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“In darkness, illuminate the paths of our comrades with the light from our hearts.”
For the past one-and-half years, Huawei has been in “battle mode.” Founder and CEO Ren Zhengfei sounded the battle cry in August 2019. In a memo to employees laden with military metaphors, Ren asked for organization-wide fortitude in weathering the deadly blows dealt by the Trump administration, which Ren described as a “live-or-die-moment.” The White House had increased sanctions on Huawei’s products, including cutting off the firm’s lifeline — chips. Semiconductor companies were restricted from selling chips that were developed or produced using United States (US) software or technology to Huawei.
Ren reiterated the firm’s survival tactics in an address made in June last year, which was only recently, and most strategically, made public after the inauguration of President Joe Biden.
Quoting Prussian general and military thinker, Carl von Clausewitz, Ren who used to be a former army officer, likens the ordeal that Huawei is going through to a military troop’s march through pitch darkness. Navigating by the dim illumination from the stars above, only the light that shines from within each soldier’s heart will guide the troop to safety.
Using this analogy, Ren recounts how Huawei’s 30-year globalization strategy has been thwarted by US hostility, forcing the firm to build capabilities for making its own chips from scratch.
“There’s a big mismatch between our ability and strategy,” Ren said. “We have been forced to start from the beginning like elementary school students. What’s more, we must quickly jump over multiple levels to reach the PhD position. Do we have such great bounce ability?”
Even the cleverest housewife cannot cook a meal without rice, so the Chinese proverb goes. Huawei is neither a clever housewife nor does it have rice, Ren says, but the firm must not surrender its globalization strategy.
“Please don’t be upset with the temporary US pressure, or give up on our globalization strategy. There is no future without embracing globalization [in development and research].”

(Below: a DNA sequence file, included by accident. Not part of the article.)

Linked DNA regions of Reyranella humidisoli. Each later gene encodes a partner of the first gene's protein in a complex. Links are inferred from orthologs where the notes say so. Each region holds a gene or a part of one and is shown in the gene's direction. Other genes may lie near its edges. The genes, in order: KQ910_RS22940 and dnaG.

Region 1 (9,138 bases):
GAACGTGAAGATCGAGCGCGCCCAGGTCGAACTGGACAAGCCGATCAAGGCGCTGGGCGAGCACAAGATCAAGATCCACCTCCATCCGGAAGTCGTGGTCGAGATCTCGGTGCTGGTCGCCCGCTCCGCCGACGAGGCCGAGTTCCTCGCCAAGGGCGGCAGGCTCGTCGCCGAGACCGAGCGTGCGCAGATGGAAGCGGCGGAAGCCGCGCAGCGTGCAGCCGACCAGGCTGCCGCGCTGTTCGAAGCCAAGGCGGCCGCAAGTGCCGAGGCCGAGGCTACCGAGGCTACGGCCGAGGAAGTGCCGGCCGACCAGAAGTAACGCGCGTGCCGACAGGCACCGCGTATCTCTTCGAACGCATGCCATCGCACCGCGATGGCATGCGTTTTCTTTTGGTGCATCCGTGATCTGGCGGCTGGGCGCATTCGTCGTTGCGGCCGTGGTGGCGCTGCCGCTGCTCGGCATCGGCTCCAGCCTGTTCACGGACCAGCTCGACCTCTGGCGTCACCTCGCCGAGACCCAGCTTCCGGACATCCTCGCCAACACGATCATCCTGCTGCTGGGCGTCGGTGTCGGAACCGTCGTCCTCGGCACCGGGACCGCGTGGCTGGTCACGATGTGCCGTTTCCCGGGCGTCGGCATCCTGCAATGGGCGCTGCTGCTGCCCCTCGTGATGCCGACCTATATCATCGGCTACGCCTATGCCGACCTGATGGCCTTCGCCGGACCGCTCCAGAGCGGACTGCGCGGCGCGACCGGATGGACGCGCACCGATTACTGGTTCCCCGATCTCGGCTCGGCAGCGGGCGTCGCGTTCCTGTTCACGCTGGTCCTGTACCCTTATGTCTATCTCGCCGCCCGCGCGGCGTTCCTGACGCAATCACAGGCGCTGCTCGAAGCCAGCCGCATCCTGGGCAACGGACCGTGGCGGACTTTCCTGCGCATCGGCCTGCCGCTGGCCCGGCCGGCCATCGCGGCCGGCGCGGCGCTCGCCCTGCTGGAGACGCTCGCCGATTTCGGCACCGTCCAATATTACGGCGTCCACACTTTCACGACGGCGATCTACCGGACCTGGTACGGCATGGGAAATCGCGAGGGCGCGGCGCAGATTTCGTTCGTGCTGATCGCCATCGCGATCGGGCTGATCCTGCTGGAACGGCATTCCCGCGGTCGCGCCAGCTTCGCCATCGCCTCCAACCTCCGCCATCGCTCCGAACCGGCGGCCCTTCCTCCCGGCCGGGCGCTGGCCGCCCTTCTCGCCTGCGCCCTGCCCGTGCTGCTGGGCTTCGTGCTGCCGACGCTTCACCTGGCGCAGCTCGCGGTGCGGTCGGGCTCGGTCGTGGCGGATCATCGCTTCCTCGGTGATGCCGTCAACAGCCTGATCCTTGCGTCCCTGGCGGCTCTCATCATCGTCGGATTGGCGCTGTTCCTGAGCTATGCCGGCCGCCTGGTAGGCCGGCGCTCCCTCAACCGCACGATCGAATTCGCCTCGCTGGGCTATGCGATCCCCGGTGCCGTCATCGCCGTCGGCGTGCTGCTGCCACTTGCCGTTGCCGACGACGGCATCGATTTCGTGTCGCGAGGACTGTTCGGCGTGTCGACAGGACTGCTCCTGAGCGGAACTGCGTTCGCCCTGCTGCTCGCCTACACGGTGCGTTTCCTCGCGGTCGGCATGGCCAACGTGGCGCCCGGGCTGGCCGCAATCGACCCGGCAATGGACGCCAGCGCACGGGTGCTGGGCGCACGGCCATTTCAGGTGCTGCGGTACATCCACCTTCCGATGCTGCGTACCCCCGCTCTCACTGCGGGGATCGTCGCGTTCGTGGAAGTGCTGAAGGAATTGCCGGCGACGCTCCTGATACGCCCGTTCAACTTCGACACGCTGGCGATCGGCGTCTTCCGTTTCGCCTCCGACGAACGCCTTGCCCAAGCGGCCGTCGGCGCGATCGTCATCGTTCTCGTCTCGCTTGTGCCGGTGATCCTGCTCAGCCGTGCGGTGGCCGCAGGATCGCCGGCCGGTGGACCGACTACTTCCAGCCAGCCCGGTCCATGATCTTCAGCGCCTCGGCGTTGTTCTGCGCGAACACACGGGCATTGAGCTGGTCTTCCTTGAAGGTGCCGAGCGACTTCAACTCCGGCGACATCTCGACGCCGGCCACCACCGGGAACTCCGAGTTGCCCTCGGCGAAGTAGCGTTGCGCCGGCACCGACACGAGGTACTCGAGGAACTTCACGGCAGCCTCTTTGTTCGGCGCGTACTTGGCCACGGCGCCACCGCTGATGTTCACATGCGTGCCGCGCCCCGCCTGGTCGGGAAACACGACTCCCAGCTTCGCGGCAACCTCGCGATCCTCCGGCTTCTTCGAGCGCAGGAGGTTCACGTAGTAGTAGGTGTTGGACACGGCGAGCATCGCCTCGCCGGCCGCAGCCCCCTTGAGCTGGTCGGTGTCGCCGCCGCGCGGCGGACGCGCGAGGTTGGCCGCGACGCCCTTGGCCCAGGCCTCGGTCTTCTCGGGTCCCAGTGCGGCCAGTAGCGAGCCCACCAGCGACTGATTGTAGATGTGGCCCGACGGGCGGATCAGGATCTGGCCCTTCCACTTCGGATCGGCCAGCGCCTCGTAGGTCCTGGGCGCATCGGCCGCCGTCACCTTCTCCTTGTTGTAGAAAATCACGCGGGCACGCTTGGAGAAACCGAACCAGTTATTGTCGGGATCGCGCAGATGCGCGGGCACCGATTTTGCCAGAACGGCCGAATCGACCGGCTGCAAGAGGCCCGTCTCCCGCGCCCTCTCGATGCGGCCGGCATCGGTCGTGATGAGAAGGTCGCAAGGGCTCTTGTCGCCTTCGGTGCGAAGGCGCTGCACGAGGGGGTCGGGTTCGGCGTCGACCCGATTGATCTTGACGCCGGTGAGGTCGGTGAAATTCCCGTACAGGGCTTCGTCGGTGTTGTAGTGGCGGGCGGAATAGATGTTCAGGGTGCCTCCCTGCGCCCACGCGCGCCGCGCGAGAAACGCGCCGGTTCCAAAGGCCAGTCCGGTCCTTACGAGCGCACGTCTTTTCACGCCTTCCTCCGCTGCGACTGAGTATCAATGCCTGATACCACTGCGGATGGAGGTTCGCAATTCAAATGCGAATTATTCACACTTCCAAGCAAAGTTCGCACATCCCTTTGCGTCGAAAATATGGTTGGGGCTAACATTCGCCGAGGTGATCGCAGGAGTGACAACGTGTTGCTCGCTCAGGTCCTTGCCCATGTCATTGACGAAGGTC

To achieve Huawei’s long-term vision, Ren has called for the empowerment of its best frontline teams, a renewed commitment to innovation, and value creation with a focus on profit.
“I would rather die one step forward than take half a step back.”
The CEO recognizes the strength and commitment that employees have shown during Huawei’s crisis, disclosing that hundreds of senior cadres have volunteered to be demoted to ease the firm through its financial woes.
“It shows that our team is very good,” Ren said, adding that Huawei must operate as normal and find ways to motivate people despite the fact that the firm’s compensation structure will not change in the next three to five years. The onus will be on the reform of human resource policies to recognize the contribution of high calibre employees and accelerate their promotions, while removing positions that are no longer relevant to Huawei’s strategy going forward. On the contrary, the firm can re-absorb experienced but retired employees into a mentorship system to groom young cadres into the organization’s capable leaders, as Huawei plans to delegate more authority to local branches and offices.
Ren emphasizes that “battlefield commands shall be made by those who can hear the sound of gunfire.” He said, “without a central command center, Huawei can fight in a flexible way, and that is the goal of our reform.”
Caught in the eye of the storm, Huawei must find its own direction and a safe passage out.
“The desire to survive cheers us up. Our employees have said, ‘I would rather die one step forward than take half a step back’. We are not discouraged by the current crisis, nor will we resent. The United States is still the beacon of science and technology in the world. We still want to learn everything from advanced communities.”
“Breakthrough innovation will take the combined efforts of the whole world.”
Ren does not believe in independent innovation. Innovation that pushes unexplored frontiers with no precedents nor prior knowledge cannot happen without global collaboration.
“China’s scientific research cannot work without globalization,” Ren said, adding that although now is the time for China to make a significant contribution to science and technology, they must recognize the contributions of their predecessors — the US, Europe, Britain, Russia and Japan, for example — to the prosperity of the world today.